Why Are Beets Healthy?

Both the beet root and greens are edible.

Beets and beet juice have been promoted as good for you on talk shows, in books, articles and in health food stores, but you may still find yourself asking, "Why are beets healthy?"

Why Are Beets Healthy?

If you still think of beets as an old world vegetable Grandma used to make, you may be surprised to learn that the health benefits of beets are many. The short answer to why are beets healthy is that they are low in fat and rich in nutrients, but that's true for most vegetables. So the real question is, are they any better in comparison to other vegetables?

Vegetables overall are good for us, but one advantage beets have over many vegetables is that both the root and the greens are edible. In fact this vegetable was originally cultivated in the Mediterranean region back in pre-historic times just for the leaves which were primarily used for medicinal purposes. Hundreds of years later people in the Roman empire became adventurous and started to eat the bulbous roots along with the greens, but it was the people of France who in the 1800s made beets a common dish to serve. To this day, beets are a popular vegetable in Europe and have only recently gained popularity in the west as well.

Nutrients Found in Red Beets

The nutrients in red beets are plentiful:

  • Calcium
  • Copper
  • Folate
  • Iron
  • Maganese
  • Magnesium
  • Phosphorus
  • Potassium
  • Trypotophan
  • Vitamin A
  • Vitamin C
  • Fiber

Juicing Beets

Proponents of vegetable juice diets and cleanses suggest that beet juice has healing properties that detoxify the blood. In fact, a 1996 study done on animals suggests that beetroot can help prevent cancer. In order to gain the most benefit from beets it is recommended they be eaten raw. Juice is a great way to enjoy raw beets. The juice has a sweet earthy flavor and is loaded with health benefits. Additional health claims associated with beet juice include:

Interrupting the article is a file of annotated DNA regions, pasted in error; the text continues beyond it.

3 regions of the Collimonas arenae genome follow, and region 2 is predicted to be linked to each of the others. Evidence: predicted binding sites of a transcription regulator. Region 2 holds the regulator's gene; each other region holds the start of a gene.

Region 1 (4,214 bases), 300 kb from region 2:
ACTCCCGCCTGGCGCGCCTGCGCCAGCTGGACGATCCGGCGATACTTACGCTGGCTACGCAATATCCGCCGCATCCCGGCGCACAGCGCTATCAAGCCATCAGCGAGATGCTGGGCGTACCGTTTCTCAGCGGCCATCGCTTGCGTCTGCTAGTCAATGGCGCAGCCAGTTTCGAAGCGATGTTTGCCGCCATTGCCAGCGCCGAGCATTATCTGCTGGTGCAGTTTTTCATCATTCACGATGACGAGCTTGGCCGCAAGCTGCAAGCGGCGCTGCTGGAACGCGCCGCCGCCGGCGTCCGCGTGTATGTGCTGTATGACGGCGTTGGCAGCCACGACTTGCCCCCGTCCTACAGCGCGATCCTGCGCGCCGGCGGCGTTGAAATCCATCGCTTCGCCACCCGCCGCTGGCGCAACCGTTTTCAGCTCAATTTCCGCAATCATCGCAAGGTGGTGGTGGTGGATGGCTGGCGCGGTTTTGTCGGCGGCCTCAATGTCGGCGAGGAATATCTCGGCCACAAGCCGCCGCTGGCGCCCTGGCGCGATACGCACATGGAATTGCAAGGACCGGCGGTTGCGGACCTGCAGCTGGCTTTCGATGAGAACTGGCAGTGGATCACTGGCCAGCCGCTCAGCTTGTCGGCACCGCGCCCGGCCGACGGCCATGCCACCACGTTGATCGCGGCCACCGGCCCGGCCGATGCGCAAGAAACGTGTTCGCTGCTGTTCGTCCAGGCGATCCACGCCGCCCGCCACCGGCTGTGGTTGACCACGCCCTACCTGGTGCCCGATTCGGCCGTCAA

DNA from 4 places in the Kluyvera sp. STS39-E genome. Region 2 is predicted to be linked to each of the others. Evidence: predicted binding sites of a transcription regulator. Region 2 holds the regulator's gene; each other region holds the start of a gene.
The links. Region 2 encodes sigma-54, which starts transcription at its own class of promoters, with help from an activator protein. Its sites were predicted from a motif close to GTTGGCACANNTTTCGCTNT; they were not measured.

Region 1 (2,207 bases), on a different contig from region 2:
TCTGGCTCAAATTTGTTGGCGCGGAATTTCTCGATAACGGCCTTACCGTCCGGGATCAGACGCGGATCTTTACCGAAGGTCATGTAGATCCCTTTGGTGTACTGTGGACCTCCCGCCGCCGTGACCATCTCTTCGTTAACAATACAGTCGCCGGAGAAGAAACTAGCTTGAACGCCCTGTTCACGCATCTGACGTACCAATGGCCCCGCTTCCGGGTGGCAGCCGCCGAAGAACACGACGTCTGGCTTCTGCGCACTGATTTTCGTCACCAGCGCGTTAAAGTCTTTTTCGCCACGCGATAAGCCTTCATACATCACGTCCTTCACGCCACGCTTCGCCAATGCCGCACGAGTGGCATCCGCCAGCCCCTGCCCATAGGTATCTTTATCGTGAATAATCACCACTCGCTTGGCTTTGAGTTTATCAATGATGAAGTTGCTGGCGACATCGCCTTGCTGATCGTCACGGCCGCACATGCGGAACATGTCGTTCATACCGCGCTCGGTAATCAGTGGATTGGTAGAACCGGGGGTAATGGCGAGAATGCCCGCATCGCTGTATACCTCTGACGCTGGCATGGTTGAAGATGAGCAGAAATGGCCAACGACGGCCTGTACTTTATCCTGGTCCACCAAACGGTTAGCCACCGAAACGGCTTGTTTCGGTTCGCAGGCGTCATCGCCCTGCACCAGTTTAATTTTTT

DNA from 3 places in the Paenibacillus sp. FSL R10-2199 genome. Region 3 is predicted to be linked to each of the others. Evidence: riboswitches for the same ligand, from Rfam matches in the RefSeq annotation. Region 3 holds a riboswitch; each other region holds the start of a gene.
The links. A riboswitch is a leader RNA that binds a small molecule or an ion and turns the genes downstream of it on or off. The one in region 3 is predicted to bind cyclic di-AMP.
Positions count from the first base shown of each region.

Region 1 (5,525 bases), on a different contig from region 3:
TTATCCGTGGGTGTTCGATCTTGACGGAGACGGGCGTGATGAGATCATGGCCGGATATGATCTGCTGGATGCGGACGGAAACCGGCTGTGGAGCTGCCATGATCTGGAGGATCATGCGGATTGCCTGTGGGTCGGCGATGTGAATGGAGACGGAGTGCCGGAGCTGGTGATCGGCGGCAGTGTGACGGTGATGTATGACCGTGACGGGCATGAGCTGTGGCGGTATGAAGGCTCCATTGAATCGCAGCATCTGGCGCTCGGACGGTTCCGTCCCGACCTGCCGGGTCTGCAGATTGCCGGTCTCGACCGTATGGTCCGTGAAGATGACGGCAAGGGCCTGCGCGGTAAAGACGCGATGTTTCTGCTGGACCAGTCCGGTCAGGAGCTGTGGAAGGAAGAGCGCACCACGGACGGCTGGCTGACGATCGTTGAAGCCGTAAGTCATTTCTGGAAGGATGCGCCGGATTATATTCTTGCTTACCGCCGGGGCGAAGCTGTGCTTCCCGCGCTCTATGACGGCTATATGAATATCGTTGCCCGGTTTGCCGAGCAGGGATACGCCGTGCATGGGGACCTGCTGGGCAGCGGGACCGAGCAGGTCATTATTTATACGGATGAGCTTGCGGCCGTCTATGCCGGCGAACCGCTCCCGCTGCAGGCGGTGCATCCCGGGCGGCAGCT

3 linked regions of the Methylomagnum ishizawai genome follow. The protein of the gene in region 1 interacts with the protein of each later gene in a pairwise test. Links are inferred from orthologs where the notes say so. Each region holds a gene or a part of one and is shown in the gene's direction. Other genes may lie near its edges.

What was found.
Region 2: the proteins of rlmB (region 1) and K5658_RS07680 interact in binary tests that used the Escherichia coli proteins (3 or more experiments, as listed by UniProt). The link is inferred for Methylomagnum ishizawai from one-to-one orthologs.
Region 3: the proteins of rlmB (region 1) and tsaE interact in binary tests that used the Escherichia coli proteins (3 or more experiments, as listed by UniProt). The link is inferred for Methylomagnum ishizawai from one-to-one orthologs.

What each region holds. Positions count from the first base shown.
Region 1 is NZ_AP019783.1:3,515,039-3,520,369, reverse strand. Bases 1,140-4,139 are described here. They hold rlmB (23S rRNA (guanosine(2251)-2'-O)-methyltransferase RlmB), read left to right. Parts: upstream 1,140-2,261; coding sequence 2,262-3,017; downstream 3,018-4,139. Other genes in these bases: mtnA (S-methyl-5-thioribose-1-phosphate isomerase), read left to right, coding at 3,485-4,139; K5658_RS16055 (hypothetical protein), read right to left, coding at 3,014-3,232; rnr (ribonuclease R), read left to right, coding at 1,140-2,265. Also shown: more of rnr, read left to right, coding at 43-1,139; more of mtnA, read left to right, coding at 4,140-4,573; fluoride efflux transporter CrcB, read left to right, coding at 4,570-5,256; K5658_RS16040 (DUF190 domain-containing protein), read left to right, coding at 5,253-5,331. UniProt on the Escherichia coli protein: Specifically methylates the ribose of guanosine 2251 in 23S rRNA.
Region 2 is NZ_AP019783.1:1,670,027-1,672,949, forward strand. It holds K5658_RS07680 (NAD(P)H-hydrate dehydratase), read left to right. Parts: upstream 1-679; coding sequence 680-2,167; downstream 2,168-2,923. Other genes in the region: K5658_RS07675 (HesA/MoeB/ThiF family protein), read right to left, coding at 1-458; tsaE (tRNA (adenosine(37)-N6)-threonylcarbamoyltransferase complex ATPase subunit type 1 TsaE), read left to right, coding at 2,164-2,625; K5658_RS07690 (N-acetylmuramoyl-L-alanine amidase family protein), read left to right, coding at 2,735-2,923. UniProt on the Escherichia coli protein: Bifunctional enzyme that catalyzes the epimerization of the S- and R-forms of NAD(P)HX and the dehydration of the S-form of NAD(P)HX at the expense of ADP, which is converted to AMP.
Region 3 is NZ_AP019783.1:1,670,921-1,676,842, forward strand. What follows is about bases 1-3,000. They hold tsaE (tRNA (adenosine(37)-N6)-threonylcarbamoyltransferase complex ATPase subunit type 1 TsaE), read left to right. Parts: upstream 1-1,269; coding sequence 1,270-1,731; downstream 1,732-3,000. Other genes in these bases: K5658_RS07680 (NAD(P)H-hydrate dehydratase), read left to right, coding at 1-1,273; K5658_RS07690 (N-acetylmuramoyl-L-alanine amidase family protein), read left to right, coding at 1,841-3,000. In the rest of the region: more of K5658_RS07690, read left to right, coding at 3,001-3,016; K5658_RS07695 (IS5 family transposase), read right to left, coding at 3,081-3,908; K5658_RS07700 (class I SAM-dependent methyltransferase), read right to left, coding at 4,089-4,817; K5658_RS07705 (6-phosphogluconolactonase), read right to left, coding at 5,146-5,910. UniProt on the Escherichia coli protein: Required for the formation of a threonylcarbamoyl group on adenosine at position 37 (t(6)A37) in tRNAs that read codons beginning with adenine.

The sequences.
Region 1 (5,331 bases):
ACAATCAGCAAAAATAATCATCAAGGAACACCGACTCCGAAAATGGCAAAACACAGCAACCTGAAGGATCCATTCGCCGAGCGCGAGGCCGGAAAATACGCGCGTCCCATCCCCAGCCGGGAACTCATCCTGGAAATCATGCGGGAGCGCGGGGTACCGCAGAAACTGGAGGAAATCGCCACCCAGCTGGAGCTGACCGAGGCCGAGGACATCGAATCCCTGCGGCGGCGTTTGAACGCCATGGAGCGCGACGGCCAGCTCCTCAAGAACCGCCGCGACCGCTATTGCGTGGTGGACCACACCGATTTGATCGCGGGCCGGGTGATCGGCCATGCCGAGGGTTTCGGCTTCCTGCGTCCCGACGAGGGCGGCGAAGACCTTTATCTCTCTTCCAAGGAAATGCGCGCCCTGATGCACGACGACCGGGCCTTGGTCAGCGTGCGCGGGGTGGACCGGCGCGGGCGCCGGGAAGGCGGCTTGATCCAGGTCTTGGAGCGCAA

• Aids circulation
  • Beneficial to kidneys
  • Builds red corpuscles
  • Intestinal cleanser
  • Good source of energy
  • Helps fight the flu
  • Protects against birth defects
  • Stimulates the function of liver cells
  • Renews minerals and natural sugars in the body
Ani's Raw Kitchen

Don't be afraid to experiment with raw beets. Grate them and add them as a salad topping. Beet juice can be used in to create salad dressing recipes, too. For more ideas pick up a raw diet book such as Ani's Raw Food Kitchen: Easy, Delectable Living Foods Recipes.

Types of Beets

While the most common beet is the dark reddish purple standard variety, beets do come in a number of varieties. These include:

  • Golden beet: This beet has a gold-colored skin and flesh
  • Silverbeet: Also known as Swiss Chard or Rainbow Chard
  • Spinach beet: Leaves can be cooked as a spinach substitute, the stems as a broccoli substitute. This plant is best grown in the garden because greens wilt quickly after harvesting.
  • Sugar beet: Grown to harvest sucrose.
  • White beets: Beets grow to be about golf-ball size and are widely used for their luscious greens.

Some people prefer to use the golden or white varieties for juicing because they don't stain, but they are also more difficult to find.

If you're looking for beets primarily to use the greens, then pick a variety grown for its tender leaves like the Lutz Green Leaf.


As with any food, beets aren't for everyone. Even though they are low fat, the high sugar content found in beets is not good for the diabetic diet.

Another caution is to not overdo it. Beets work as a natural laxative and too much can lead to stomach cramping and diarrhea. When drinking vegetable juice, add just a small piece of a beet to your juice. Here's a sample recipe:

Carrot Beet Juice Recipe

  • 6-8 carrots
  • 1/4 medium beet
  • 1 stalk celery
Why Are Beets Healthy?